Fans attending Super Bowl LIV likely paid more than $6,000 per ticket to witness the Kansas City Chiefs defeat the San Francisco 49ers, 31-20 — but that’s before they got to the concession stand.
According to the Los Angeles Times, buckets of popcorn were going for $15, while a large Bud Light cost fans $17. At least one concession stand was selling a tenderloin sandwich for $28.
The prices drew a range of reactions online, including some who called the situation “ridiculous” and borderline illegal.
“Ridiculous! Should be illegal! Ticket prices and concessions make it impossible for a lot of people to attend these events!” one Twitter user said.
“Isn’t there a law [against] price gouging?” another asked.
But others pointed out that the costs weren’t too different than those seen at other major-league sporting events, with many adding that those who could afford Super Bowl tickets were likely OK with high prices.
“So the same price as every professional sporting event? Nothing really surprising here, overpriced like other venues,” one user argued.
“Honestly, if you’re paying $5k for a ticket, an extra $50 isn’t going to matter much to you,” another user wrote.
“Only if somebody complains… But anybody paying all that money for tickets to the game isn’t worried at all about how much the popcorn costs… They wouldn’t even notice it,” another commented.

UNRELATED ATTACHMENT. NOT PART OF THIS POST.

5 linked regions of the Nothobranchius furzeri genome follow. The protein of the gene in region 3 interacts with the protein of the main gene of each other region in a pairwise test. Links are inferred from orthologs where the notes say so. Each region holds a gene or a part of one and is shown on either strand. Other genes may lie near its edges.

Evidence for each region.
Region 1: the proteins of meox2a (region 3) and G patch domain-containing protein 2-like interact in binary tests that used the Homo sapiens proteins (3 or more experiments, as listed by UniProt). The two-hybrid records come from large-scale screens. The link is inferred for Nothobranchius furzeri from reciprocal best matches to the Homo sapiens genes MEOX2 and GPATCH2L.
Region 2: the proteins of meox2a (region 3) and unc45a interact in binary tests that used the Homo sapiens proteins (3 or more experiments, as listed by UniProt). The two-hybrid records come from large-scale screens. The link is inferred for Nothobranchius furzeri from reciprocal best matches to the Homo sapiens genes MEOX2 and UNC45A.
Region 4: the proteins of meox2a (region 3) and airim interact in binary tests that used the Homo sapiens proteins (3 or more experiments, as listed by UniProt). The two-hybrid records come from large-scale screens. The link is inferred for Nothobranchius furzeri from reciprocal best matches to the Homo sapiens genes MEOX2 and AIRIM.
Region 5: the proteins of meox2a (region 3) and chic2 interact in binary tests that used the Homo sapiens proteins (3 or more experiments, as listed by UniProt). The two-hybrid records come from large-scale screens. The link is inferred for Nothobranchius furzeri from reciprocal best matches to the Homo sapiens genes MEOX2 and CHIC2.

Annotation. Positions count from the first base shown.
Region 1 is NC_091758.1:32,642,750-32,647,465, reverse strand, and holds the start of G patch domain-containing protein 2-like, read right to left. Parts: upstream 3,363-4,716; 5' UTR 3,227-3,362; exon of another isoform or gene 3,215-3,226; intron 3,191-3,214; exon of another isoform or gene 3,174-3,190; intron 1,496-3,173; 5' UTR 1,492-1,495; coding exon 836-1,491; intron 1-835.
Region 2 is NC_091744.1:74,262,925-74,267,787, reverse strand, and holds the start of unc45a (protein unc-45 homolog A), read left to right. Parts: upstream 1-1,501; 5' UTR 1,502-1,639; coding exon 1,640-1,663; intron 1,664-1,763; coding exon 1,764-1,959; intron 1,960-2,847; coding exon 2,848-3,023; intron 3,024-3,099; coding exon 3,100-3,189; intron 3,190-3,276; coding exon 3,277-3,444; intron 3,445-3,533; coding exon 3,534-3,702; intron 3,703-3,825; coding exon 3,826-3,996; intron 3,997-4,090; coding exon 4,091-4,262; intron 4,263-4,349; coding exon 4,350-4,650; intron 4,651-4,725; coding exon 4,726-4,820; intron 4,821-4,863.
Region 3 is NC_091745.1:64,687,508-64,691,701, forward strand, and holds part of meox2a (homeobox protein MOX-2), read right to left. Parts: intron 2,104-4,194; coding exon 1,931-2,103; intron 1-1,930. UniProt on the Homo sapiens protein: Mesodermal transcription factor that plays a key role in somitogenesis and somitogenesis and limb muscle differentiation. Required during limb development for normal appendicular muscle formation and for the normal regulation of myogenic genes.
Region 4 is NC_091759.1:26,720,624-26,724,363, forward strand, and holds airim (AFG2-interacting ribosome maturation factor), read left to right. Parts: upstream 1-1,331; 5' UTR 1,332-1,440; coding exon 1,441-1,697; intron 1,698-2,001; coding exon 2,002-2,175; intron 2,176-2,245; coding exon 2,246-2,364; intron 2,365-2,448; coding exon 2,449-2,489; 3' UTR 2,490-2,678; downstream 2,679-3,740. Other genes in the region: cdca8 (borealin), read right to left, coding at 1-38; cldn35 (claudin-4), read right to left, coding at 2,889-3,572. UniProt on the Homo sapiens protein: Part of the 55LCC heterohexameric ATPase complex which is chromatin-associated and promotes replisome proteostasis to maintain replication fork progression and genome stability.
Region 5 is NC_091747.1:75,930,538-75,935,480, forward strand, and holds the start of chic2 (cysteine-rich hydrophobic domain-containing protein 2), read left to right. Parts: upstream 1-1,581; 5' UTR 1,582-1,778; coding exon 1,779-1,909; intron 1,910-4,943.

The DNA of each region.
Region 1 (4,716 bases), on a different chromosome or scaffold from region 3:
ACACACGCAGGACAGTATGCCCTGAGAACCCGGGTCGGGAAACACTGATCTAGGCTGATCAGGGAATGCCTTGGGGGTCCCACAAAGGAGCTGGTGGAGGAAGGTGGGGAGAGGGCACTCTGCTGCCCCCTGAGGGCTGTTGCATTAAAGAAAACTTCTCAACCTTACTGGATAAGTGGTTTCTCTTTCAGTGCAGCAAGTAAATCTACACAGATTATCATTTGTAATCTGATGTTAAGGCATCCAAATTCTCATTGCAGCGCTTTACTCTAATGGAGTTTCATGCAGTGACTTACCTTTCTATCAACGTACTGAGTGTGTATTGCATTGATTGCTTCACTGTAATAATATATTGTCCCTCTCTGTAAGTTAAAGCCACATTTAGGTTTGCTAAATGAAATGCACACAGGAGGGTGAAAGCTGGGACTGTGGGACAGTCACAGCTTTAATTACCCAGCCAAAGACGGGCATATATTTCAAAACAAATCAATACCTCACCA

And there’s certainly some truth to those arguments. Expensive Super Bowl prices are nothing new — in 2018, fans were complaining about $16 nachos and $19 cheese curds — but that doesn’t mean this year’s costs weren’t comparably steep.
According to Statista, the average price of a beer at an NFL stadium in 2019 was around $8.50, while soft drinks and hot dogs were close to $5 apiece. That’s considerably less than the $12 hot dogs and draft beers fans were offered in Miami this year.
Ultimately, some stadiums are simply cheaper than others. Atlanta’s Mercedes-Benz Stadium, which hosted last year’s Super Bowl, was notoriously cheap, charging fans just $5 for a burger.
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